Supervisor Richard Valle's April Newsletter


Release Date: April 24, 2014

Science in the Park

Supervisor's Message

d2 letterhead

Even with major changes to our health care system, there are still many residents in Alameda County who remain uninsured. It is with the help of initiatives like Measure A that Alameda County is able to continue to make sure that critical safety-net services are available to all who need them.
Measure A is a locally controlled ½ cent sales tax that produces about $110 million in revenue every year. The funds are then used for a variety of local safety-net programs for low-income, uninsured and under insured residents of Alameda County. Of the $110 million, about 75% of the proceeds are transferred directly to the Alameda Health System, and 25% of the proceeds are allocated by the Alameda County Board of Supervisors based on demonstrated needs and the County’s commitments to a geographically dispersed network of providers. In District 2, Measure A has assisted organizations such as St. Rose Hospital, Tiburcio Vasquez Health Center, Eden Youth and Family Center, the Alameda Health System's Newark Clinic, and more. Some of the allocations the Board of Supervisors have approved include: medical services, mental health services, public health services, substance abuse services, priority populations, direct services planning & administration, and the Board of Supervisors discretionary funds.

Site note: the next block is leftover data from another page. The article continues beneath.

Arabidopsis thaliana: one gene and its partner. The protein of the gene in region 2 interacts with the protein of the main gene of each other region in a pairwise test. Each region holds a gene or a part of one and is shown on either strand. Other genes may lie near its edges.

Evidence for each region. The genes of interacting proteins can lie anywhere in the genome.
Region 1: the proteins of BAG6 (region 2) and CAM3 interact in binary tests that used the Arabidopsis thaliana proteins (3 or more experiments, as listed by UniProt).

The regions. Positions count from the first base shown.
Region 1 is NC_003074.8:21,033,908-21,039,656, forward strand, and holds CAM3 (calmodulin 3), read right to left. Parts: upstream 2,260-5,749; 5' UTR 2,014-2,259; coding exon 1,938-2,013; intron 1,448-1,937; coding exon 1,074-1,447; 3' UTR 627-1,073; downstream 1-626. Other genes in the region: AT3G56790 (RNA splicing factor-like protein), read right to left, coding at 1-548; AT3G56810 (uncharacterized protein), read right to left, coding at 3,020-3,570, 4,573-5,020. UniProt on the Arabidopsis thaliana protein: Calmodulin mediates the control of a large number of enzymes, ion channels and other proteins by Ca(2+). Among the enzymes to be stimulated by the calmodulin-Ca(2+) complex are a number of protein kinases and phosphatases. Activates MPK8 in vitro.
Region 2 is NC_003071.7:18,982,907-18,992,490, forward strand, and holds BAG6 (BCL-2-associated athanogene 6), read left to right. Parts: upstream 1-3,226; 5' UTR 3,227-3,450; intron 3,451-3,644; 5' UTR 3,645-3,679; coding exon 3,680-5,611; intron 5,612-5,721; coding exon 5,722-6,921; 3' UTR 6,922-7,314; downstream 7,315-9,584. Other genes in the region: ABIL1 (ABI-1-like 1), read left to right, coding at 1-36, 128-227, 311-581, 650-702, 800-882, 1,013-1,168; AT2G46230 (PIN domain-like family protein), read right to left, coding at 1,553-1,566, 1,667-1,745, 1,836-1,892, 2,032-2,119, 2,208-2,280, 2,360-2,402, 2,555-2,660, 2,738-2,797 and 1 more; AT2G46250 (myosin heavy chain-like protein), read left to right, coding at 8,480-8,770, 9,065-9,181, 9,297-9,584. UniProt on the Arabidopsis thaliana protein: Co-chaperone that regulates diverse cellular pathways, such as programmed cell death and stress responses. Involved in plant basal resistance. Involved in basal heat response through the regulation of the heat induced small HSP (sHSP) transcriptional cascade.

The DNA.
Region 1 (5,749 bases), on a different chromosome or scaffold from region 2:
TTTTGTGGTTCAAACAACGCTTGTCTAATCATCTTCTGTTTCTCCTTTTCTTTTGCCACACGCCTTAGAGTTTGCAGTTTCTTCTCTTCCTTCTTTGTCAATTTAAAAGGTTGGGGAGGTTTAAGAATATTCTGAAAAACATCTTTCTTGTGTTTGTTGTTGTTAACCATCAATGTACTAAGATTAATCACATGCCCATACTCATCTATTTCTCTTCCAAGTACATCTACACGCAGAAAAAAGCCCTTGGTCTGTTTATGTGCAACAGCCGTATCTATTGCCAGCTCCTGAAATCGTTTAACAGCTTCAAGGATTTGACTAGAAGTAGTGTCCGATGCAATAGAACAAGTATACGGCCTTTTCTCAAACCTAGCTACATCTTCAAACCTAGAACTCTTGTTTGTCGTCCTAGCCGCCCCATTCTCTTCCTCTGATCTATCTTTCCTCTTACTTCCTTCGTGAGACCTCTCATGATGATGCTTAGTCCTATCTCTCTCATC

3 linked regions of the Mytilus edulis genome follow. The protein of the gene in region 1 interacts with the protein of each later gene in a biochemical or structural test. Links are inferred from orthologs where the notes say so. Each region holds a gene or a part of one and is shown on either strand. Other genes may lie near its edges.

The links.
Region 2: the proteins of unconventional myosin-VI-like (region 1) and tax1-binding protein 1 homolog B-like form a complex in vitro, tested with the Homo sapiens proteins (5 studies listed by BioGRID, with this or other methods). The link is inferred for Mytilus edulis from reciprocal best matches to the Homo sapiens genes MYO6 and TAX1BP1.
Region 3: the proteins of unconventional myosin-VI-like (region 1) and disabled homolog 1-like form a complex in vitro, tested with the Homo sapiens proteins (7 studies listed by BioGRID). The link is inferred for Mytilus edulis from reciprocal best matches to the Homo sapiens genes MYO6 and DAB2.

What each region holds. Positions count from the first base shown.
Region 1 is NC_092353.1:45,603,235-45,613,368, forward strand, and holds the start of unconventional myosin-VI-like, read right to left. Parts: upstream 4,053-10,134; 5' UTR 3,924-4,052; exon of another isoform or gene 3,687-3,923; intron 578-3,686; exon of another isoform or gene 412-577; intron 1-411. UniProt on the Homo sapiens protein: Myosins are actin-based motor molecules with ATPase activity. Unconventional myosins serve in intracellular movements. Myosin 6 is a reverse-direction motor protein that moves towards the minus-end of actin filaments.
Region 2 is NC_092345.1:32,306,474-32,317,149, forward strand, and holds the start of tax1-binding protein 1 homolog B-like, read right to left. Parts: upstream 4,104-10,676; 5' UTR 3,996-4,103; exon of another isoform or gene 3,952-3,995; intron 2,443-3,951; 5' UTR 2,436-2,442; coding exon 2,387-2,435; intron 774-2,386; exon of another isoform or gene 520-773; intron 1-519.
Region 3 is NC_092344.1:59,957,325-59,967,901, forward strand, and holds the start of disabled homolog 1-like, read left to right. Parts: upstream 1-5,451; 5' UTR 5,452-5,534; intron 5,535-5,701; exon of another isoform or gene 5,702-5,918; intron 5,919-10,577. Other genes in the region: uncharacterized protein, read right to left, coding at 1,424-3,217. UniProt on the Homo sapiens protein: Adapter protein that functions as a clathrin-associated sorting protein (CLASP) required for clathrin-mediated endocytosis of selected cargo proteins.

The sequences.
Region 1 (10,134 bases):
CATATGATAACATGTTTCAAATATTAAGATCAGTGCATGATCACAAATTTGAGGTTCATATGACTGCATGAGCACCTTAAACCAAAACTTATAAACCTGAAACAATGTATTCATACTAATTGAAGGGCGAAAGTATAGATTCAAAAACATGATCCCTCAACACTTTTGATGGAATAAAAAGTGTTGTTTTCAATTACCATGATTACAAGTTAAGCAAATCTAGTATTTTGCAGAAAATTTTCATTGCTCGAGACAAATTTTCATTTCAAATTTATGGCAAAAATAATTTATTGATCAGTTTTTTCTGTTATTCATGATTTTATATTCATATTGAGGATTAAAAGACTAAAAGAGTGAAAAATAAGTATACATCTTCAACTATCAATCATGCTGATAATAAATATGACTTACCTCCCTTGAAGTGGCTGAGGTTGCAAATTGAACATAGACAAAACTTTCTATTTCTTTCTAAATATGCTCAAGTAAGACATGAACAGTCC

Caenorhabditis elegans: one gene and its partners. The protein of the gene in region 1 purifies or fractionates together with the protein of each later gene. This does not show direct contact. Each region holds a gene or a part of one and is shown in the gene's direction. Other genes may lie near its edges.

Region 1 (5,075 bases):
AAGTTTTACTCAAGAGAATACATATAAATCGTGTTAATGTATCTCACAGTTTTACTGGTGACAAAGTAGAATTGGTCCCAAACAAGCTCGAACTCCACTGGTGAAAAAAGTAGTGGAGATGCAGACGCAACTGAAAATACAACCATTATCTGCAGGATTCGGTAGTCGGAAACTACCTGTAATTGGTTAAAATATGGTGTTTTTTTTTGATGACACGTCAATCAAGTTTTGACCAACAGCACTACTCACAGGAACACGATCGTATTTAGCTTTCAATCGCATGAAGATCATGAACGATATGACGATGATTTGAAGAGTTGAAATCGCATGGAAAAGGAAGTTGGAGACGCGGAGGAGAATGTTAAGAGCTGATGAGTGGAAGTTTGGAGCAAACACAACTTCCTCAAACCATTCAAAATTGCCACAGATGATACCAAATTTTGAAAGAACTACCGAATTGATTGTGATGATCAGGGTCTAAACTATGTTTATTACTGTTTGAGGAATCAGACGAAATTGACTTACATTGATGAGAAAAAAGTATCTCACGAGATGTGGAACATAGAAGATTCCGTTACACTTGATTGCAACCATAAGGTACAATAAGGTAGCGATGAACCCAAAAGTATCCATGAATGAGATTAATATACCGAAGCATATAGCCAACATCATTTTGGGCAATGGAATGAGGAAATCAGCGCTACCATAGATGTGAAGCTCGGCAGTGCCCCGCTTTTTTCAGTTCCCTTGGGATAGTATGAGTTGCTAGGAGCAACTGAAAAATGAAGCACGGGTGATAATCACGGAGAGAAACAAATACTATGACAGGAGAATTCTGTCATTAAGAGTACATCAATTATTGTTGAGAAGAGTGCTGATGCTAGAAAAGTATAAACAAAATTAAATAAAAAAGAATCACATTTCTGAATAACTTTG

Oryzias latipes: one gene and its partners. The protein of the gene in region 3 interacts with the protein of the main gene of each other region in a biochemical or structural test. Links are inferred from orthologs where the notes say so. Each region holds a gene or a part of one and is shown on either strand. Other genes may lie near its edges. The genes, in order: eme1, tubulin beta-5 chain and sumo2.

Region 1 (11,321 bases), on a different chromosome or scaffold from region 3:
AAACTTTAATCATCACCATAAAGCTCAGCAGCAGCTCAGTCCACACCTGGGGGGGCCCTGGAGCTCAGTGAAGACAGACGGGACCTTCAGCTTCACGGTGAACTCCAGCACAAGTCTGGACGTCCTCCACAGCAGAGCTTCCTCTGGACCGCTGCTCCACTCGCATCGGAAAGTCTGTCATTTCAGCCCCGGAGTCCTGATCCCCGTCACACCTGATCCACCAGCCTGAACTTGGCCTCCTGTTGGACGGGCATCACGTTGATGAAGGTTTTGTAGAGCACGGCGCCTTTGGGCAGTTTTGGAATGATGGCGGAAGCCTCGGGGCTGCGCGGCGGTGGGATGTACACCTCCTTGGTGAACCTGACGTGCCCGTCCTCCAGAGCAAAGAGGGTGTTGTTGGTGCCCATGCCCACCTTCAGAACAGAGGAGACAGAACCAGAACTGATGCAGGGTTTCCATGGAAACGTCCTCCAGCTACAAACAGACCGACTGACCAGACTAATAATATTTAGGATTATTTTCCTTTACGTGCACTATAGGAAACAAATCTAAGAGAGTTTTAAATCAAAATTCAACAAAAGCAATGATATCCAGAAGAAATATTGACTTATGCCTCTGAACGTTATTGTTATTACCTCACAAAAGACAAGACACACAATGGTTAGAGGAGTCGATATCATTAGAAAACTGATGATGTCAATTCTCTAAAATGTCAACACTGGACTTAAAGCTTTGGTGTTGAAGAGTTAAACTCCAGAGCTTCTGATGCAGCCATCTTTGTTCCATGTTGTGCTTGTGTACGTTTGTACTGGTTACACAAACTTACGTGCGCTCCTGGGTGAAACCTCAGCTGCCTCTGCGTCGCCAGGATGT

Measure A is an important asset to Alameda County’s safety-net programs and services. Measure AA is a ballot measure in June that, if approved by the voters, will reauthorize Measure A for another twenty years. If it is not approved, the measure will sunset in 2019. To learn more about Measure A, please click here. If you have questions or concerns for us, please give our office a call at (510) 272-6692 or email at Our office is here to serve you.

Supervisor Richard Valle

District 2 Spotlight

Supervisor Valle with Super Weevil

In a special two part District 2 Spotlight, we highlight the fun and great work of Park Elementary School and two exemplary public workers, Mike Henneberry and Julie Su. 
On March 3, Supervisor Valle helped kick-off Park Elementary’s Golden Sneaker Contest in Hayward, with some help from Kaiser Permanente Educational Theatre’s Super Weevil. Super Weevil welcomed the students by producing some dance music from his tricycle sound system. While students were moving to the music, Project Eat was making healthy snacks, and parents were discussing the Fire Up Your Feet Program